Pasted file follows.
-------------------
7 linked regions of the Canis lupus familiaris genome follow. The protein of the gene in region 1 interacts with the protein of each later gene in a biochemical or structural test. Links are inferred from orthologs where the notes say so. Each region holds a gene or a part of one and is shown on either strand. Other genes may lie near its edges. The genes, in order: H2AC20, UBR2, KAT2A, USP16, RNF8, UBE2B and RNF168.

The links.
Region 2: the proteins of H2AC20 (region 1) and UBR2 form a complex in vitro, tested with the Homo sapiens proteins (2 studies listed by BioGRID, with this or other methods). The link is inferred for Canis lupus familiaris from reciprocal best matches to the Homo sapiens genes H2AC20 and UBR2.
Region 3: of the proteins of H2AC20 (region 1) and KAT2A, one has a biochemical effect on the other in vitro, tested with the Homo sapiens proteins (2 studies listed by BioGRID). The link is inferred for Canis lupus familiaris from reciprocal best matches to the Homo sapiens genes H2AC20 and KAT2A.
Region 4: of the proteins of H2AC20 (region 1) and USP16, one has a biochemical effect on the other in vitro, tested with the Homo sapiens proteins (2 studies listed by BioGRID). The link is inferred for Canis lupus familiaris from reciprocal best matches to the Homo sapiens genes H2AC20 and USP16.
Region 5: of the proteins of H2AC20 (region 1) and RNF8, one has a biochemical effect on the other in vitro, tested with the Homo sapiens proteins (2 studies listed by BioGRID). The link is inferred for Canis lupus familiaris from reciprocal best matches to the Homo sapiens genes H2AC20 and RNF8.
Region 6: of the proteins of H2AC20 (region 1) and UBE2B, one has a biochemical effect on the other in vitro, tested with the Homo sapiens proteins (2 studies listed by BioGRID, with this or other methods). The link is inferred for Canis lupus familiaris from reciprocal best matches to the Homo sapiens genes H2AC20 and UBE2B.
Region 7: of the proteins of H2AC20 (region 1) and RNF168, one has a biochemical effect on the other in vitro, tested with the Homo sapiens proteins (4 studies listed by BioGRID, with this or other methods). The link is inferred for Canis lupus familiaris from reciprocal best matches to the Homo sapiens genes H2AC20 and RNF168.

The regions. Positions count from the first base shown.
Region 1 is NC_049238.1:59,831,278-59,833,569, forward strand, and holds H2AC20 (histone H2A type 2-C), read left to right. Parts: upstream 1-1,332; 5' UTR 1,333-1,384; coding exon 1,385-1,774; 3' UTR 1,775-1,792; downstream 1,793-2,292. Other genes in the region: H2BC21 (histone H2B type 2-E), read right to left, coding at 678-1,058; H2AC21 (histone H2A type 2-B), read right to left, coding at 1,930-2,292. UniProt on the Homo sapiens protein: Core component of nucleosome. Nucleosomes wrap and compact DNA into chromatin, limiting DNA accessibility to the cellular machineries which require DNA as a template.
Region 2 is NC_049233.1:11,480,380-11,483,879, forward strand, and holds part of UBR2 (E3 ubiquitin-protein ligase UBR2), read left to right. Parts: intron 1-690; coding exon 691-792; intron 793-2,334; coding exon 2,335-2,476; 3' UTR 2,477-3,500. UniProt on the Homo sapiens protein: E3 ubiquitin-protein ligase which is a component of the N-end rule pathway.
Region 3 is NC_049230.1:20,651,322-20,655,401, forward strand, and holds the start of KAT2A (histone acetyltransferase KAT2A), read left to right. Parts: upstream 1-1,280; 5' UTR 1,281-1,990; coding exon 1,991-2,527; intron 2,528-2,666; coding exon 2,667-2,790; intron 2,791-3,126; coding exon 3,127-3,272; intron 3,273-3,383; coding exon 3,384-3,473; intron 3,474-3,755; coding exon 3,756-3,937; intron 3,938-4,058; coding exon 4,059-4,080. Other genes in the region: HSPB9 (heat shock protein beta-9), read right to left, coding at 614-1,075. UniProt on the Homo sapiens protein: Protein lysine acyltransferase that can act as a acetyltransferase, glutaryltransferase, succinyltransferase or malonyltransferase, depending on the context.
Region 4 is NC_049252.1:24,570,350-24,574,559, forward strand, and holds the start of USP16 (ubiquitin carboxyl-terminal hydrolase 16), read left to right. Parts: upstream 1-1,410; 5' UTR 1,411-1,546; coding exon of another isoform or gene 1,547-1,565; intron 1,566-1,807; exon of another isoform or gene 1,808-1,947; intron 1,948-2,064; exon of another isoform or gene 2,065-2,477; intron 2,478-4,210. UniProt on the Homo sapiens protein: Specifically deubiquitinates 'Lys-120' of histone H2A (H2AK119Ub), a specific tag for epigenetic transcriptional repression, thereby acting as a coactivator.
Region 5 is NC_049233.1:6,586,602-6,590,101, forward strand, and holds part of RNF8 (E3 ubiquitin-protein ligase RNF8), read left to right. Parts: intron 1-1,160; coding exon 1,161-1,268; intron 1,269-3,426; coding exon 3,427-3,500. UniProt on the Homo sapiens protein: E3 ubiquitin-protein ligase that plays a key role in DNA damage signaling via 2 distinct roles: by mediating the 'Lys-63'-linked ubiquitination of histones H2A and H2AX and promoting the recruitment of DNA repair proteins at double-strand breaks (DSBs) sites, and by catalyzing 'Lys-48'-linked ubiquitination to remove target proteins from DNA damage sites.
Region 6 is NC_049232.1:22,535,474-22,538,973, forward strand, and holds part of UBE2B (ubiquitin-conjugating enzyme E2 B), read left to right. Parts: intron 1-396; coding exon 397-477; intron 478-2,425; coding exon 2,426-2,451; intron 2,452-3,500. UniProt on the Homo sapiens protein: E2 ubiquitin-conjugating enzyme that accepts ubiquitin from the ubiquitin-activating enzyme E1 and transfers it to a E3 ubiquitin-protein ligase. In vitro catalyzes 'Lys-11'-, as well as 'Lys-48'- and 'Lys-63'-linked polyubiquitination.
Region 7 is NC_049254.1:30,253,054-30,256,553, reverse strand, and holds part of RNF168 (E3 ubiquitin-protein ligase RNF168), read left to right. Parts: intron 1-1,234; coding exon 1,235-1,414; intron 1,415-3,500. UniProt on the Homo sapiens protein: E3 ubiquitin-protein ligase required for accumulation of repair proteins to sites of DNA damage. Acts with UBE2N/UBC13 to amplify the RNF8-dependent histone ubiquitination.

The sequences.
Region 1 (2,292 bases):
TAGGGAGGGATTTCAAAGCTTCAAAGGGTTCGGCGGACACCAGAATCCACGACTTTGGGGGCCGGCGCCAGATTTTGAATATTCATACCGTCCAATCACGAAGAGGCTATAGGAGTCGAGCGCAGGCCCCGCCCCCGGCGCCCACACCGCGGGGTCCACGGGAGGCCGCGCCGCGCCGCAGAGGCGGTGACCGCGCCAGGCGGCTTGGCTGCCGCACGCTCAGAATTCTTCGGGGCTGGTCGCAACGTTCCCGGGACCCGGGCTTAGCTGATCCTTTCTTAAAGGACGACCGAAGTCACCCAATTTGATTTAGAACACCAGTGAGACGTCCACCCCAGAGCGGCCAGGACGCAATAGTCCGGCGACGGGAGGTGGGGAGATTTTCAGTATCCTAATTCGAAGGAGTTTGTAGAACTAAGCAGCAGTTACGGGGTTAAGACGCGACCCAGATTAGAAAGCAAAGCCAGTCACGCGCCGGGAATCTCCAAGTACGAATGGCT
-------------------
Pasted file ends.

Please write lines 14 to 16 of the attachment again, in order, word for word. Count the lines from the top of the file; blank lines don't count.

Region 5 is NC_049233.1:6,586,602-6,590,101, forward strand, and holds part of RNF8 (E3 ubiquitin-protein ligase RNF8), read left to right. Parts: intron 1-1,160; coding exon 1,161-1,268; intron 1,269-3,426; coding exon 3,427-3,500. UniProt on the Homo sapiens protein: E3 ubiquitin-protein ligase that plays a key role in DNA damage signaling via 2 distinct roles: by mediating the 'Lys-63'-linked ubiquitination of histones H2A and H2AX and promoting the recruitment of DNA repair proteins at double-strand breaks (DSBs) sites, and by catalyzing 'Lys-48'-linked ubiquitination to remove target proteins from DNA damage sites.
Region 6 is NC_049232.1:22,535,474-22,538,973, forward strand, and holds part of UBE2B (ubiquitin-conjugating enzyme E2 B), read left to right. Parts: intron 1-396; coding exon 397-477; intron 478-2,425; coding exon 2,426-2,451; intron 2,452-3,500. UniProt on the Homo sapiens protein: E2 ubiquitin-conjugating enzyme that accepts ubiquitin from the ubiquitin-activating enzyme E1 and transfers it to a E3 ubiquitin-protein ligase. In vitro catalyzes 'Lys-11'-, as well as 'Lys-48'- and 'Lys-63'-linked polyubiquitination.
Region 7 is NC_049254.1:30,253,054-30,256,553, reverse strand, and holds part of RNF168 (E3 ubiquitin-protein ligase RNF168), read left to right. Parts: intron 1-1,234; coding exon 1,235-1,414; intron 1,415-3,500. UniProt on the Homo sapiens protein: E3 ubiquitin-protein ligase required for accumulation of repair proteins to sites of DNA damage. Acts with UBE2N/UBC13 to amplify the RNF8-dependent histone ubiquitination.